[attach id=289501 size="medium"]Tricia Dawn Williams and Giorgio Nottoli.[/attach]
It was Pythagoras who laid down the principles of modern music theory and decreed that music was really a sonic rendition of numbers and ratios. Musicians have never forgiven him since.
It is a well-known fact that when musicians, present company included, are faced with numbers they simply stall. If one wants the scientific approach, here is a little experiment you can try at home. Take a group of musicians out to dinner. Get them to divide and pay the bill without a calculator.
Yet, Pythagoras was right. Music is about numbers and calculations. It’s only because musicians are so used to playing that they often take it for granted. Tricia Dawn Williams’ Dialogue Between Music & Science recital (part of Science in the City 2013) sought to redress that imbalance.
The idea was to highlight the mathematical principles of music, also combining them with technology. The former involved explaining fundamental concepts of harmonics and pitch. As for technology, all the pieces involved the use of electronics together with piano.
Actually, it would be imprecise to call it a recital. The evening presented the audience with a deeper insight into the processes behind the composers’ creations.
Before each piece, composers Giorgio Nottoli, Domenico de Simone and Ruben Zahra held an informal discussion, making the music more accessible.
The programme was very intelligently chosen, as it not only presented a wide range of styles, but also different ways on how music can interact with technology.
Like everything else nowadays, technology has become smaller and more powerful. The whole set-up consisted simply of three laptops, speakers, microphones and a few cables.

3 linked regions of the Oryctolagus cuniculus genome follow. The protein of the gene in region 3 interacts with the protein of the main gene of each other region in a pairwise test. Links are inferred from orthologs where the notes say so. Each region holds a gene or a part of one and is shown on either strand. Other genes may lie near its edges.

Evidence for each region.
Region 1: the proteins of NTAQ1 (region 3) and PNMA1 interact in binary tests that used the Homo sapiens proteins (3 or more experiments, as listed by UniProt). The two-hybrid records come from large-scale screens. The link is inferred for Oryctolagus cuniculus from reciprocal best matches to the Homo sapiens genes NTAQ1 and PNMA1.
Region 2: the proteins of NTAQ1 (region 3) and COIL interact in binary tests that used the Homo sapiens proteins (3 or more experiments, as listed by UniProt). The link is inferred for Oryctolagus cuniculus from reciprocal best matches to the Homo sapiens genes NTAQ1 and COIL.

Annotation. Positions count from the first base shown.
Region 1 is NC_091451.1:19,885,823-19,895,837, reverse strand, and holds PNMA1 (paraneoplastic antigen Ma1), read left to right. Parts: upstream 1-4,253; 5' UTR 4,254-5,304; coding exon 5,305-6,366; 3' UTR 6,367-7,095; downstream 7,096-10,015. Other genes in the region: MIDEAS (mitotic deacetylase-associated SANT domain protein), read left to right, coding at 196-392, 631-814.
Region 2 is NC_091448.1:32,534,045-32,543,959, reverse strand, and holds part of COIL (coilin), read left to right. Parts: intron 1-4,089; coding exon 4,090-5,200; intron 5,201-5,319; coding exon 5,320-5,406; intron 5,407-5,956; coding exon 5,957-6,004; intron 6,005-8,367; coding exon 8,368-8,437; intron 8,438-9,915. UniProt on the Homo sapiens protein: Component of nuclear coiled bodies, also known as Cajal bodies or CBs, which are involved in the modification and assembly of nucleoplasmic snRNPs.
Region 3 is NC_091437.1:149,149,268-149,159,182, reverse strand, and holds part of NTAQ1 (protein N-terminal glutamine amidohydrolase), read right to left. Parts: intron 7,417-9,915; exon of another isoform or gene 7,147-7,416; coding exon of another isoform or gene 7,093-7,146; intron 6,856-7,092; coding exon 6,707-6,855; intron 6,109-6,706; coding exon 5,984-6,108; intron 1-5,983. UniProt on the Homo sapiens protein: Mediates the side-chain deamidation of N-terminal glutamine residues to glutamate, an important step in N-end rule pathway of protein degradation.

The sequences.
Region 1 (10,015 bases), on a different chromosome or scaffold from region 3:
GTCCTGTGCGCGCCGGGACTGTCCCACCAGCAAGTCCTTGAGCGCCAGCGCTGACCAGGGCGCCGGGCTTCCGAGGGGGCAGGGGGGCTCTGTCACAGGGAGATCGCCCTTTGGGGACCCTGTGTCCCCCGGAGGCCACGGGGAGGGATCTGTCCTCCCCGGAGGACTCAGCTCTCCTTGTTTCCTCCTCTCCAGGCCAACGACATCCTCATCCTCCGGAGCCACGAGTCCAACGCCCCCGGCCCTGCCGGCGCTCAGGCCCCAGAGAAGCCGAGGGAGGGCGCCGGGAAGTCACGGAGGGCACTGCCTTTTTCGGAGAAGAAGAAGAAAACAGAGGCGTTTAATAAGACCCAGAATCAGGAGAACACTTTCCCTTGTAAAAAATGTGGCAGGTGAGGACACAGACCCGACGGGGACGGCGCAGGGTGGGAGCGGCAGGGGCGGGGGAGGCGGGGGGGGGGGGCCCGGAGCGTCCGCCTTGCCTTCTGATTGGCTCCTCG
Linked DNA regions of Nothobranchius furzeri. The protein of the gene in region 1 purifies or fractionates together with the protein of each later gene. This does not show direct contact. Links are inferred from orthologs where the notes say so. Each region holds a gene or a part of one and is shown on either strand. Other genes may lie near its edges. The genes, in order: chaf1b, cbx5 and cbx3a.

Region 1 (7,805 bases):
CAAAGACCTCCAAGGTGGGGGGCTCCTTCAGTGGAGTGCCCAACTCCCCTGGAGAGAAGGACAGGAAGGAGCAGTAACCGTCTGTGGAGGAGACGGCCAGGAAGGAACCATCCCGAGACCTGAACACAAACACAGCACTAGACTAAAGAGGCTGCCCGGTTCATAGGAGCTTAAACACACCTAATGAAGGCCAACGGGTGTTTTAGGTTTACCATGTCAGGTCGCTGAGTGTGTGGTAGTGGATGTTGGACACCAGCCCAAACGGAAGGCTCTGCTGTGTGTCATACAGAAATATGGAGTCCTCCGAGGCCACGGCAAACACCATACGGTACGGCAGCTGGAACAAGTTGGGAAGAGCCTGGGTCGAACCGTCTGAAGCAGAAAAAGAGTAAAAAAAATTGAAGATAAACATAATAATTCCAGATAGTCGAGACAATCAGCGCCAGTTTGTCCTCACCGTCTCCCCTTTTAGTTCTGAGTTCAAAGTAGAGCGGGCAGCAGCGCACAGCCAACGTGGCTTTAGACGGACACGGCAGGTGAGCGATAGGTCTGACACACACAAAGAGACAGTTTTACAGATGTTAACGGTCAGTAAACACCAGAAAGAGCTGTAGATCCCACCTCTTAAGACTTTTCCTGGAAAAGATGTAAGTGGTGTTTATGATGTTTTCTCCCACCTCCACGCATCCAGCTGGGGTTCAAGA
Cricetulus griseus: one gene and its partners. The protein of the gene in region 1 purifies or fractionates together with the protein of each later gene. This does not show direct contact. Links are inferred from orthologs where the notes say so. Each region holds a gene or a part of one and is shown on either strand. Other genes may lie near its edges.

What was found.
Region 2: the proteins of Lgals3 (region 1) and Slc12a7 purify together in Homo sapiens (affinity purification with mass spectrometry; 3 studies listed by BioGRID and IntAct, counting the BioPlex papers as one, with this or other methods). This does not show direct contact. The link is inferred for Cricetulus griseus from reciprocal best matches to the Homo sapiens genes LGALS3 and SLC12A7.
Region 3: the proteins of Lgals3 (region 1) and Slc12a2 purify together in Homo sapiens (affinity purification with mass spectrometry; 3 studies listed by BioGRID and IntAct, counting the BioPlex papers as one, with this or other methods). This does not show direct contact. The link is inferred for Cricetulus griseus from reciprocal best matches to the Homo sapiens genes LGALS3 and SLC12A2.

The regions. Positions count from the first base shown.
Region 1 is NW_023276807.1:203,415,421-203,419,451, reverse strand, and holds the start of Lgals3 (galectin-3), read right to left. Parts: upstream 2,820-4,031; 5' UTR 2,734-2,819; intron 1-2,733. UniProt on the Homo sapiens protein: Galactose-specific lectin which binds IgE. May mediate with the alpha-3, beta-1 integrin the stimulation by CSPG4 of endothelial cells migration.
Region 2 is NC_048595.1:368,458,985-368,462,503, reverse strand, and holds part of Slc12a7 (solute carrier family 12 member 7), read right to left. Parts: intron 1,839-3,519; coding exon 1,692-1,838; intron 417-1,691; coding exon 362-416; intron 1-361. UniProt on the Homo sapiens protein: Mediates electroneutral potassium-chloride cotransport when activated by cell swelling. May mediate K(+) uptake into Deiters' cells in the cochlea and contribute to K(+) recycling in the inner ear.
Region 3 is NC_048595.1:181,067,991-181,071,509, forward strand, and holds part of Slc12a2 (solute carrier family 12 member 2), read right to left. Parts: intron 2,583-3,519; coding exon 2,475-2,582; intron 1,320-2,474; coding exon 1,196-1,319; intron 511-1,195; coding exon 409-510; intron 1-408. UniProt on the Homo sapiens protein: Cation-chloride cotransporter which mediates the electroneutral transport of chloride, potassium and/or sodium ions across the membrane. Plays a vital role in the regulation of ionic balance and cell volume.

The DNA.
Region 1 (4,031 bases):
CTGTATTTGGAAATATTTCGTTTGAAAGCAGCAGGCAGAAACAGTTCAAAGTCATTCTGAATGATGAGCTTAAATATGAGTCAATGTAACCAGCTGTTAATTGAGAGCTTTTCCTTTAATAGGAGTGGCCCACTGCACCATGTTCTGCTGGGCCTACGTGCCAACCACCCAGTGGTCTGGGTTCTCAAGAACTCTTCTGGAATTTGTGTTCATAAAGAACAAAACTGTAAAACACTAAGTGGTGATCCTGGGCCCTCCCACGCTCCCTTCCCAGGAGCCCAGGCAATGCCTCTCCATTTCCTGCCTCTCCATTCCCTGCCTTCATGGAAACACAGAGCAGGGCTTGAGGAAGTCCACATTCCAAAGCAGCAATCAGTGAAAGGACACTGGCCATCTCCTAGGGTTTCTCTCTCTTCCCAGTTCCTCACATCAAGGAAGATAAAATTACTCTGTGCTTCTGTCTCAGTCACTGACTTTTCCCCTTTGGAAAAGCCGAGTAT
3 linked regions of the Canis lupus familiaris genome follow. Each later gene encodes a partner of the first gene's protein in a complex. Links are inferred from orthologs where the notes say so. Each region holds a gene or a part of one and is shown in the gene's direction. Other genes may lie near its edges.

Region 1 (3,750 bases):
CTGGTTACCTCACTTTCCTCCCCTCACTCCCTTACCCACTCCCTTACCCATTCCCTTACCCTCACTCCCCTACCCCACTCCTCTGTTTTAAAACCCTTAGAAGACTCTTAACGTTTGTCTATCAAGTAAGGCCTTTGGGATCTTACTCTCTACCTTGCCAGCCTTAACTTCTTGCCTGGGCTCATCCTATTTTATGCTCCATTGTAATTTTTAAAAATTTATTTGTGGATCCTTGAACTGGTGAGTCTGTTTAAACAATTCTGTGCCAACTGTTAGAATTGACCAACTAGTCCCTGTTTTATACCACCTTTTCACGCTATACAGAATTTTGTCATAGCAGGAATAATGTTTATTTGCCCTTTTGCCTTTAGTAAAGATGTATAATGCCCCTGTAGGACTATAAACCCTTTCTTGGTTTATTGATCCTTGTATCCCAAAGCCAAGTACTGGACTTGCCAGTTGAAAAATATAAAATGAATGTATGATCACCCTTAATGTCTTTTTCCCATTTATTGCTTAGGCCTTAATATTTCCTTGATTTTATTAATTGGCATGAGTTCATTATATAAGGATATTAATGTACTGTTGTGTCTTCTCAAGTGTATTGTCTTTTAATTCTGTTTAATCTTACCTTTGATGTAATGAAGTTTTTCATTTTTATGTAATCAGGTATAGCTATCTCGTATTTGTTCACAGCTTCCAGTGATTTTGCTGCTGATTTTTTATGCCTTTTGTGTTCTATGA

Despite the focus on the scientific aspect, the central element was still the piano. Dawn Williams has now established herself as a leading pianist when it comes to contemporary repertoire. She has a natural affinity with the repertoire that goes beyond mere technical competence.
Of the four pieces performed, the least I liked was Aitsi (1974) by Giacinto Scelsi. This was written at a time when electronic music was reaching its first golden age, and like all other art forms, it was a period marked by an experimental approach to art. The end result I felt was too clinical and became an exercise in clusters more than anything else.
Of course, if one looks at it from the point of view of a study, it can be linked to a tradition that goes back as far as Renaissance keyboard music, where an idea is repeated and developed obsessively. The only problem I found was that the repetitions rarely added much to the overall impact of the piece.
The other three pieces presented a totally different story. De Simone’s Half(way), which opened the programme, was a good introduction to the genre. Its use of live electronics provided a good sample of the limitless number of possibilities afforded by technology.
The evening presented the audience with a deeper insight into the processes behind the composers’ creations
The live manipulation also puts the technological element at a par with the pianist, resulting in what is intrinsically a duo relationship.
Another very interesting and pianistically demanding work was Empty Infinity – Boundless Country from Traces of Spirit Whispers, by Steve Antosca.
This time, the electronics were in the form of a recorded backing track, which although this might sound simpler, is actually very taxing on the performer, as it requires absolute precision.
The piece also makes use of a lot of extended technique, whereby the pianist is required to produce sounds in various unorthodox manners. These included dampening the strings manually, string glissandi and use of harmonics. Williams performed this brilliantly, moving seamlessly from one technical demand to the next.
Nottoli’s Risonante Notturno offered yet another perspective on music and techonology. This piece requires the use of microphones placed inside the piano, which feed into a computer programme.
This programme then manipulates the sound in real time, becoming an extension of the acoustic sound produced simultaneously by the piano.
I only attended one of three repetitions of the same programme on the same evening. The programme is demanding enough when played once through.
To repeat it three times in an evening is nothing short of heroic. But then again, this is a pianist who believes in her cause.
One only hopes that all artists approach their art with similar fervour and devotion.